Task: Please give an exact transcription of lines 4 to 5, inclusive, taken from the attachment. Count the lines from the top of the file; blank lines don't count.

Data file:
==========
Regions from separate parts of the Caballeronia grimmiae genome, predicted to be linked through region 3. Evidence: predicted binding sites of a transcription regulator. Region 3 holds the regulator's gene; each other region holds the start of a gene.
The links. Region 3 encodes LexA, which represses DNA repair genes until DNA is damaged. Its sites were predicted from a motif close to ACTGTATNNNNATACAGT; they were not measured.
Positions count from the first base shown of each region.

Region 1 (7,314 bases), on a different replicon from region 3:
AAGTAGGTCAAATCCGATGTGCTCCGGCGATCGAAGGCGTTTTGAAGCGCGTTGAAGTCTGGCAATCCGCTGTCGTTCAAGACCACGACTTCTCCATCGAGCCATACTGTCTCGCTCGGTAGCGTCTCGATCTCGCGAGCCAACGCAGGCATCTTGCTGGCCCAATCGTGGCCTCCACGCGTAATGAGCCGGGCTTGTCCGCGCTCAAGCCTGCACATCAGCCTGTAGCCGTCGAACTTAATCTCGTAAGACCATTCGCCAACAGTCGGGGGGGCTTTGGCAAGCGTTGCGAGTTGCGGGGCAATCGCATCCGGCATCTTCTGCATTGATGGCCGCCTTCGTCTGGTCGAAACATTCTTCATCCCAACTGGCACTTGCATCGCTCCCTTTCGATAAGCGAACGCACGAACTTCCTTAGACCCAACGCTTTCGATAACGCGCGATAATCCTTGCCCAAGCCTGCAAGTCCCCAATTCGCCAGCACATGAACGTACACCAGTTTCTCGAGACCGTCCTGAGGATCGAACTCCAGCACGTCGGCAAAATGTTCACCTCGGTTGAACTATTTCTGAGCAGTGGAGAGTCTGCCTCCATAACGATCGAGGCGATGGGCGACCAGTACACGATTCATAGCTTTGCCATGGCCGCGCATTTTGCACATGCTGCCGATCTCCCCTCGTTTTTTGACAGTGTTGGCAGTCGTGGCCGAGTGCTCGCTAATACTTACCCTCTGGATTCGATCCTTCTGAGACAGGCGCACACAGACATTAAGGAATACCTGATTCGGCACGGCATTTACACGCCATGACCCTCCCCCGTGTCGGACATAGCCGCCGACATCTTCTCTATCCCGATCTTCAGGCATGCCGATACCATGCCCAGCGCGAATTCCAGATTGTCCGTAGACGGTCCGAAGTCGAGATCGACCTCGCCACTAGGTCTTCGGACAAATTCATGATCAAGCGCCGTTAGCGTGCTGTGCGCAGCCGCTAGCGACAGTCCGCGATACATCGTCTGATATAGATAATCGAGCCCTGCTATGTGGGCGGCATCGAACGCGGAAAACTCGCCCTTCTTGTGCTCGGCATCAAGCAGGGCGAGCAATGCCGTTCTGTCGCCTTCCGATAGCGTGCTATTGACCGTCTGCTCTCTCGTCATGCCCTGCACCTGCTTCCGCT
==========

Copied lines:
Region 1 (7,314 bases), on a different replicon from region 3:
AAGTAGGTCAAATCCGATGTGCTCCGGCGATCGAAGGCGTTTTGAAGCGCGTTGAAGTCTGGCAATCCGCTGTCGTTCAAGACCACGACTTCTCCATCGAGCCATACTGTCTCGCTCGGTAGCGTCTCGATCTCGCGAGCCAACGCAGGCATCTTGCTGGCCCAATCGTGGCCTCCACGCGTAATGAGCCGGGCTTGTCCGCGCTCAAGCCTGCACATCAGCCTGTAGCCGTCGAACTTAATCTCGTAAGACCATTCGCCAACAGTCGGGGGGGCTTTGGCAAGCGTTGCGAGTTGCGGGGCAATCGCATCCGGCATCTTCTGCATTGATGGCCGCCTTCGTCTGGTCGAAACATTCTTCATCCCAACTGGCACTTGCATCGCTCCCTTTCGATAAGCGAACGCACGAACTTCCTTAGACCCAACGCTTTCGATAACGCGCGATAATCCTTGCCCAAGCCTGCAAGTCCCCAATTCGCCAGCACATGAACGTACACCAGTTTCTCGAGACCGTCCTGAGGATCGAACTCCAGCACGTCGGCAAAATGTTCACCTCGGTTGAACTATTTCTGAGCAGTGGAGAGTCTGCCTCCATAACGATCGAGGCGATGGGCGACCAGTACACGATTCATAGCTTTGCCATGGCCGCGCATTTTGCACATGCTGCCGATCTCCCCTCGTTTTTTGACAGTGTTGGCAGTCGTGGCCGAGTGCTCGCTAATACTTACCCTCTGGATTCGATCCTTCTGAGACAGGCGCACACAGACATTAAGGAATACCTGATTCGGCACGGCATTTACACGCCATGACCCTCCCCCGTGTCGGACATAGCCGCCGACATCTTCTCTATCCCGATCTTCAGGCATGCCGATACCATGCCCAGCGCGAATTCCAGATTGTCCGTAGACGGTCCGAAGTCGAGATCGACCTCGCCACTAGGTCTTCGGACAAATTCATGATCAAGCGCCGTTAGCGTGCTGTGCGCAGCCGCTAGCGACAGTCCGCGATACATCGTCTGATATAGATAATCGAGCCCTGCTATGTGGGCGGCATCGAACGCGGAAAACTCGCCCTTCTTGTGCTCGGCATCAAGCAGGGCGAGCAATGCCGTTCTGTCGCCTTCCGATAGCGTGCTATTGACCGTCTGCTCTCTCGTCATGCCCTGCACCTGCTTCCGCT